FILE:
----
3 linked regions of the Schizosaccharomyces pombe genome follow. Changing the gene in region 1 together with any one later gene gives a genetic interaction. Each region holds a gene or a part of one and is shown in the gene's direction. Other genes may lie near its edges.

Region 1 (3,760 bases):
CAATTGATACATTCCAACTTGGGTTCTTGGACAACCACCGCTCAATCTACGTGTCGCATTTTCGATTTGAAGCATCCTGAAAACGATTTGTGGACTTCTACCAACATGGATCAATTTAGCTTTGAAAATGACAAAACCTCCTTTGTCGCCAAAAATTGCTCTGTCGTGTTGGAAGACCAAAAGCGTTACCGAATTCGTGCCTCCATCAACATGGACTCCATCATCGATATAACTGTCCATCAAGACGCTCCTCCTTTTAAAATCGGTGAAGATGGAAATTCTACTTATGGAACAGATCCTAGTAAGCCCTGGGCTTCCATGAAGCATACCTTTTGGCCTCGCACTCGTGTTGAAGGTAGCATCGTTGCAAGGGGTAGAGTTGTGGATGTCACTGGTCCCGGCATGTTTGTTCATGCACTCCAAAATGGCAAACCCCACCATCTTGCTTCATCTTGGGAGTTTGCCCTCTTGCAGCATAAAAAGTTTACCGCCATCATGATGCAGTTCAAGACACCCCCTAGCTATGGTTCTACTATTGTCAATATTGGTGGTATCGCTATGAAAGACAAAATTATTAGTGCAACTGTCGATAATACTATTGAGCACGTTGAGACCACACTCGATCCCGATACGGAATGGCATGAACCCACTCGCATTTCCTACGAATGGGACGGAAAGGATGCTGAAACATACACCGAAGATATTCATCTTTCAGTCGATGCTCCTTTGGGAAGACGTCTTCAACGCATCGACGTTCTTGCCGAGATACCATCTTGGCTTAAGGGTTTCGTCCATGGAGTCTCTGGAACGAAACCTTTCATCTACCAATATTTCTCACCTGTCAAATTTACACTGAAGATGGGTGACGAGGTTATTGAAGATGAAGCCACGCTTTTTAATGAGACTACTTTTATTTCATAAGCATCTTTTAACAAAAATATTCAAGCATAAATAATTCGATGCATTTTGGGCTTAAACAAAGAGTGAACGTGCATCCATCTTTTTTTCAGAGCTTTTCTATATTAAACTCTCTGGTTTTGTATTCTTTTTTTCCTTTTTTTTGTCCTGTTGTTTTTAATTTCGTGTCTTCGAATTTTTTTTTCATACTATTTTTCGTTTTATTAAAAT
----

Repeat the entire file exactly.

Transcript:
3 linked regions of the Schizosaccharomyces pombe genome follow. Changing the gene in region 1 together with any one later gene gives a genetic interaction. Each region holds a gene or a part of one and is shown in the gene's direction. Other genes may lie near its edges.

Region 1 (3,760 bases):
CAATTGATACATTCCAACTTGGGTTCTTGGACAACCACCGCTCAATCTACGTGTCGCATTTTCGATTTGAAGCATCCTGAAAACGATTTGTGGACTTCTACCAACATGGATCAATTTAGCTTTGAAAATGACAAAACCTCCTTTGTCGCCAAAAATTGCTCTGTCGTGTTGGAAGACCAAAAGCGTTACCGAATTCGTGCCTCCATCAACATGGACTCCATCATCGATATAACTGTCCATCAAGACGCTCCTCCTTTTAAAATCGGTGAAGATGGAAATTCTACTTATGGAACAGATCCTAGTAAGCCCTGGGCTTCCATGAAGCATACCTTTTGGCCTCGCACTCGTGTTGAAGGTAGCATCGTTGCAAGGGGTAGAGTTGTGGATGTCACTGGTCCCGGCATGTTTGTTCATGCACTCCAAAATGGCAAACCCCACCATCTTGCTTCATCTTGGGAGTTTGCCCTCTTGCAGCATAAAAAGTTTACCGCCATCATGATGCAGTTCAAGACACCCCCTAGCTATGGTTCTACTATTGTCAATATTGGTGGTATCGCTATGAAAGACAAAATTATTAGTGCAACTGTCGATAATACTATTGAGCACGTTGAGACCACACTCGATCCCGATACGGAATGGCATGAACCCACTCGCATTTCCTACGAATGGGACGGAAAGGATGCTGAAACATACACCGAAGATATTCATCTTTCAGTCGATGCTCCTTTGGGAAGACGTCTTCAACGCATCGACGTTCTTGCCGAGATACCATCTTGGCTTAAGGGTTTCGTCCATGGAGTCTCTGGAACGAAACCTTTCATCTACCAATATTTCTCACCTGTCAAATTTACACTGAAGATGGGTGACGAGGTTATTGAAGATGAAGCCACGCTTTTTAATGAGACTACTTTTATTTCATAAGCATCTTTTAACAAAAATATTCAAGCATAAATAATTCGATGCATTTTGGGCTTAAACAAAGAGTGAACGTGCATCCATCTTTTTTTCAGAGCTTTTCTATATTAAACTCTCTGGTTTTGTATTCTTTTTTTCCTTTTTTTTGTCCTGTTGTTTTTAATTTCGTGTCTTCGAATTTTTTTTTCATACTATTTTTCGTTTTATTAAAAT